[rfc-i] DOIs and RFCs
nico at cryptonector.com
Thu Feb 13 09:40:28 PST 2014
On Thu, Feb 13, 2014 at 11:15 AM, Dave Crocker <dhc at dcrocker.net> wrote:
> On 2/13/2014 6:32 AM, John Levine wrote:
>>> I believe whatever the future "canonical" URI of a RFC is, it
>>> should be what people most likely want to see - an HTML version,
>>> potentially augmented with up-to-date status information.
When no other preference can be derived anyways (e.g., if there's no
Accept: header in an HTTP request for an RFC).
<manner type="facetious" modifier="semi">Maybe we need an API for RFC
>> What I want to see depends on the device I'm using. It might be
>> HTML, it might be PDF, it might be ePub. A nice page that lets me
>> pick one is just the ticket.
Maybe. When using a tablet I just want it to display nicely. Web
browsers still don't make the distinction between PDF and HTML and
ePub seamless -- they behave differently w.r.t. resizing screens, link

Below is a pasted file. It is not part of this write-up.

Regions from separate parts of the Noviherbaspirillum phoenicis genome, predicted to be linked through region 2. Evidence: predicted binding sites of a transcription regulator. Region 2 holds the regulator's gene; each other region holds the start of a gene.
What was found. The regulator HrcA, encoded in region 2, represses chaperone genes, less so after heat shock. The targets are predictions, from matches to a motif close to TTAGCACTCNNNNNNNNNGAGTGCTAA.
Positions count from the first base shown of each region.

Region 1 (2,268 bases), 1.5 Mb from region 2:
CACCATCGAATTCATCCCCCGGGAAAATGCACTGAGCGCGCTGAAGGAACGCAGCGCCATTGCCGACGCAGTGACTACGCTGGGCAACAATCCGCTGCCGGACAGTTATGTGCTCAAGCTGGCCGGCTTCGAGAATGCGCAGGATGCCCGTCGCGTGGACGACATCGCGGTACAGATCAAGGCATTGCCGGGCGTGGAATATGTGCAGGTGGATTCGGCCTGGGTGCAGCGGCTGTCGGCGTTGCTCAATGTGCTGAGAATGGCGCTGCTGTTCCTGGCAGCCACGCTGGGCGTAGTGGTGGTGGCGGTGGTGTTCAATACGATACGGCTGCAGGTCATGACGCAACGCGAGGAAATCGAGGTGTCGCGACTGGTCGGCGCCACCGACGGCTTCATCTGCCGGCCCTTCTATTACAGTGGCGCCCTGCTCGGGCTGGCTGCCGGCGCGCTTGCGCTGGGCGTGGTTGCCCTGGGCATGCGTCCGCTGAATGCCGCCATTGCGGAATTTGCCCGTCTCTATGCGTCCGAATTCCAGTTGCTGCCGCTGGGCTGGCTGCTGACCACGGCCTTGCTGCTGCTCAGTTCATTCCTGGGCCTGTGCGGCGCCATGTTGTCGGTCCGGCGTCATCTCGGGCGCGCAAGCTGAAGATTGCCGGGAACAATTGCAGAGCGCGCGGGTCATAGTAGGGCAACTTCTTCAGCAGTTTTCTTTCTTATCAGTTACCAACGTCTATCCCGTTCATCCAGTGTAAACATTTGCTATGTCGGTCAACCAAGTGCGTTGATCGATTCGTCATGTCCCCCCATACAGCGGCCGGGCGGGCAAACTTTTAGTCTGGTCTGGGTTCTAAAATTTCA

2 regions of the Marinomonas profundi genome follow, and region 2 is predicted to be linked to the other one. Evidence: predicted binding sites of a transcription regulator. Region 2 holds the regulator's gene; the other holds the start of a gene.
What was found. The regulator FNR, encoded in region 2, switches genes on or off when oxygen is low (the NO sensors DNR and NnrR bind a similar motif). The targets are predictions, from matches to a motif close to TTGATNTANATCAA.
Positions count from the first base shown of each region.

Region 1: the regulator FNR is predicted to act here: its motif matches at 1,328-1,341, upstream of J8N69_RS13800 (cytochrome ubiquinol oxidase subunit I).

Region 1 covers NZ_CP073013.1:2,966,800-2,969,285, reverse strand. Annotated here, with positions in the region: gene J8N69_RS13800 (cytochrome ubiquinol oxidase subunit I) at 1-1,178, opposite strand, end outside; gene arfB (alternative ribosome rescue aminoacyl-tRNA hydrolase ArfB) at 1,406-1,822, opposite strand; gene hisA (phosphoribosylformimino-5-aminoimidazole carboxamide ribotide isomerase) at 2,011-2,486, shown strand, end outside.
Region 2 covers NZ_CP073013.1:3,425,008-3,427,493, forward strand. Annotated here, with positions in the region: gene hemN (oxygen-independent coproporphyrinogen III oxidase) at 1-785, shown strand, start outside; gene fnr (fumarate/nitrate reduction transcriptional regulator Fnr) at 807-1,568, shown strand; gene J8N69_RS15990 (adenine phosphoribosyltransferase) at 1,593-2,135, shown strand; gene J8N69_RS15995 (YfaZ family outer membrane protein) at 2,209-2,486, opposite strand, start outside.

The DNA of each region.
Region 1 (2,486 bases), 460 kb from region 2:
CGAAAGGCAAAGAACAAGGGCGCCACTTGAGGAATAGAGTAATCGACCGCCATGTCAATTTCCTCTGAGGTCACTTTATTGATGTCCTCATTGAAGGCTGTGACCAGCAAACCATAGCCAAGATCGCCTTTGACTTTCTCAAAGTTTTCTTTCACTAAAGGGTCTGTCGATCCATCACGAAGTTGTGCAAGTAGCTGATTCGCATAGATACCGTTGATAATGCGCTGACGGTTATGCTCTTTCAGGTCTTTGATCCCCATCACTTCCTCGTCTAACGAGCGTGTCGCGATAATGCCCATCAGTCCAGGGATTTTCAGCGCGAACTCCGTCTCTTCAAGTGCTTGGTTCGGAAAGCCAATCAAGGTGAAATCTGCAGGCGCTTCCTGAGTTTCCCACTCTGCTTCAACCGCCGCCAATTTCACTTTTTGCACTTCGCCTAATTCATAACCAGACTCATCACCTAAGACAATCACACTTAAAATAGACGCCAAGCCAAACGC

following behavior, and so on. It's obnoxious. I'm not sure that I
care about PDF vs. HTML vs ePub for any good and _lasting_ reason on
any one type of device.
> Why should a citation be restricted from specifying the form of the
> document? Why should human interaction be required before retrieval is
The IETF URN namespace for RFCs and so on does not make reference to
document format. Nobody really uses these URNs, so maybe who cares.
But whether by accident or design, we already have a way of referring
to an RFC without referring to output format.
We've spent a lot of time arguing about canonical output formats in
the past, and really, I'm not sure why. All supported output formats
for which output was reviewed and approved by the RFC-Editor and the
authors should be canonical.
More information about the rfc-interest